Coping with prostate cancer and its treatment can be difficult for couples. Concerns about physical health are often combined with emotions – depression, anxiety, fear, and anger among them.
In the midst of the whirlwind, many couples put their relationships on the back burner. But this, more than ever, is the time to nurture their partnerships to keep them strong.
Couples may wonder how cancer and its treatment will affect their sex lives. Men usually have trouble with erections after treatment, and it can take some time and rehabilitation for those to improve. Fatigue and low desire are common, too. Some men feel anxious and less masculine if they can’t sexually perform the way they used to.
The situation also affects partners, who may want to maintain a physical connection, but are reluctant to bring up the subject. Both partners may miss the intimacy they shared.
However, there is no reason for intimacy to end. Here are some things to think about:
- Education is key. Both men and their partners should know about the sexual side effects of treatment. They should also be aware of potential solutions. For example, couples can prepare themselves for erectile dysfunction and discuss treatments like pills, vacuum devices, injections, suppositories.
- Communication is essential. Discussing the challenges ahead and making a plan can help both partners move forward. Opening up about the emotional aspects of cancer is important, too. It’s normal to have fears and anxieties, and sharing them can bring about support and encouragement.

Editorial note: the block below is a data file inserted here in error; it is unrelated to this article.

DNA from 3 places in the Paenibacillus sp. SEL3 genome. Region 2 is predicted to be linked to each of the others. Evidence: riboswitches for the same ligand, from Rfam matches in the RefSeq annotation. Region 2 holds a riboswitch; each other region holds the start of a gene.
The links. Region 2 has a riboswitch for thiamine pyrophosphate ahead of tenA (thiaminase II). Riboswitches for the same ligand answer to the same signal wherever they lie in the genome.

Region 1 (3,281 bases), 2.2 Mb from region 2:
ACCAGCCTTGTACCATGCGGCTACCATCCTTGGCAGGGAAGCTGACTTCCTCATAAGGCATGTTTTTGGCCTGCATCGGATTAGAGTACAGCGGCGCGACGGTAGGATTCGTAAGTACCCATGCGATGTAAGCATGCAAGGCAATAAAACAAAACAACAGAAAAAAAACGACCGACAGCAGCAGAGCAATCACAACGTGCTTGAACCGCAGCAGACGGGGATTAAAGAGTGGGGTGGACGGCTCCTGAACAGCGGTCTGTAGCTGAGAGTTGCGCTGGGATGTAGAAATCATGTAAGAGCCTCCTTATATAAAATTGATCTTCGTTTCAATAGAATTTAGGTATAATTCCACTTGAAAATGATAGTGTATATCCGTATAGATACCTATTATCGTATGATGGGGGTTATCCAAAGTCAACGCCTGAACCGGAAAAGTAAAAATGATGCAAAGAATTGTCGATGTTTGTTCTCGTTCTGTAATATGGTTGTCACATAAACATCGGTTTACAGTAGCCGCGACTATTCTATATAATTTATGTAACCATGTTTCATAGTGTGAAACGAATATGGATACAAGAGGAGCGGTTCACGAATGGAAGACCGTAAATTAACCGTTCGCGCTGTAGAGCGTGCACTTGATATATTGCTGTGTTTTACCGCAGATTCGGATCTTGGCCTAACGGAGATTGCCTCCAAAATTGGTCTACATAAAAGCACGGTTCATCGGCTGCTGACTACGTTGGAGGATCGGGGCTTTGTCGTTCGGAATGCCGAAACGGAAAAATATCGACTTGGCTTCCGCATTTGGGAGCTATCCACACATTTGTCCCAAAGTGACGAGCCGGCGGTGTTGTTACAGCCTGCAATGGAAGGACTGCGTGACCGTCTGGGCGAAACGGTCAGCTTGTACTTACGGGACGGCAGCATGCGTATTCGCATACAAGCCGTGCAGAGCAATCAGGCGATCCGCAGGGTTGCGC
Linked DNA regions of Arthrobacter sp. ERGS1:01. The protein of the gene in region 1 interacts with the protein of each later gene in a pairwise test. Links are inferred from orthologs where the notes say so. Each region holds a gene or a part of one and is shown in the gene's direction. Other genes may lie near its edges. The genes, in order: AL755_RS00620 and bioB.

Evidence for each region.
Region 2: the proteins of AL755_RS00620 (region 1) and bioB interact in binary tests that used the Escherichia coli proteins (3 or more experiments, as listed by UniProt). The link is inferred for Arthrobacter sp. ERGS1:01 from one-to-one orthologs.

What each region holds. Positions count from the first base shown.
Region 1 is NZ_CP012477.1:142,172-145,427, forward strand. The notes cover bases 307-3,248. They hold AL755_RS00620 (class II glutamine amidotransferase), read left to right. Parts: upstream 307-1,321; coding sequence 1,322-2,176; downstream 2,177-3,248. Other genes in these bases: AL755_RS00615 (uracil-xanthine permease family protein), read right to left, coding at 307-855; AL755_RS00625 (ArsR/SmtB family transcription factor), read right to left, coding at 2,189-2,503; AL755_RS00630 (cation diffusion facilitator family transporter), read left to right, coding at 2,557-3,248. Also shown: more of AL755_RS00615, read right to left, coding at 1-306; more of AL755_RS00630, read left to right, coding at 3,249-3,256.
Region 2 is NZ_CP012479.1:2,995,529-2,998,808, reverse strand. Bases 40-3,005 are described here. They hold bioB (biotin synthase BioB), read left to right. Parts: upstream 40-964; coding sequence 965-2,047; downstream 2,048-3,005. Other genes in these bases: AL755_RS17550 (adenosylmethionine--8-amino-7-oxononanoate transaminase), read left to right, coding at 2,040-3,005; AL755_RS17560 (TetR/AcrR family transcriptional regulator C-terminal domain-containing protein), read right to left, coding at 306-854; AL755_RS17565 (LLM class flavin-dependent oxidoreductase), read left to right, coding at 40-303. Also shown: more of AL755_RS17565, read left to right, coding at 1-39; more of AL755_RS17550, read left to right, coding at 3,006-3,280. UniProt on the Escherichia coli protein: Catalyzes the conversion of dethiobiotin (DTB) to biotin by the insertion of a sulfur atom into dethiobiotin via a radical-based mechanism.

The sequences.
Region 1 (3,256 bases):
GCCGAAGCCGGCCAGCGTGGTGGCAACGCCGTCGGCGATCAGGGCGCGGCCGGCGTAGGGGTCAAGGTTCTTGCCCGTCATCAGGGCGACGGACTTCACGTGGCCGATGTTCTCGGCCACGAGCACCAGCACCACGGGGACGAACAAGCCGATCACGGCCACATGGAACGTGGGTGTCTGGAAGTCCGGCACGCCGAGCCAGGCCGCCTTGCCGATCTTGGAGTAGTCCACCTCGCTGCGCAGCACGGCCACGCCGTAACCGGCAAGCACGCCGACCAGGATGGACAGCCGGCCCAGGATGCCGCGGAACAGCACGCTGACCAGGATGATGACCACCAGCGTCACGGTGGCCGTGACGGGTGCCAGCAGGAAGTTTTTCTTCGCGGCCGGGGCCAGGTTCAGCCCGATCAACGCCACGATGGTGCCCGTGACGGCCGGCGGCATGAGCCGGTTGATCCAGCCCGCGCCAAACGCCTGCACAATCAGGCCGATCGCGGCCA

- Adjustments are to be expected. Couples may need to experiment with new sexual activities or revisit some old routines. For example, having sex at a different time of day might be helpful if fatigue is an issue. Or, if penetration isn’t possible, couples might enjoy kissing, cuddling, or massaging.
- Intimacy is still possible. No matter what happens in the bedroom, it is still possible to maintain intimacy in non-sexual ways. Sharing a laugh or smile, holding hands, enjoying a candlelight dinner together - or whatever a couple enjoys – can help keep their connection strong and positive.
Making relationships a priority during cancer and its treatment can go a long way in preserving a satisfying sex life. However, cancer can be overwhelming, and it doesn’t hurt to talk to a doctor, counselor, or sex therapist if couples need more help. Sometimes the perspective of a third party introduces ideas neither partner has considered before. With guidance, couples facing cancer can move ahead in a way that is satisfying for both members.
Coping With Cancer
Wittmann, Daniela, LMSW
“Recovering Sexual Intimacy after Prostate Cancer”
Pagán, Camille Noe
“Advanced Prostate Cancer and Your Relationship”
(Reviewed: December 10, 2016)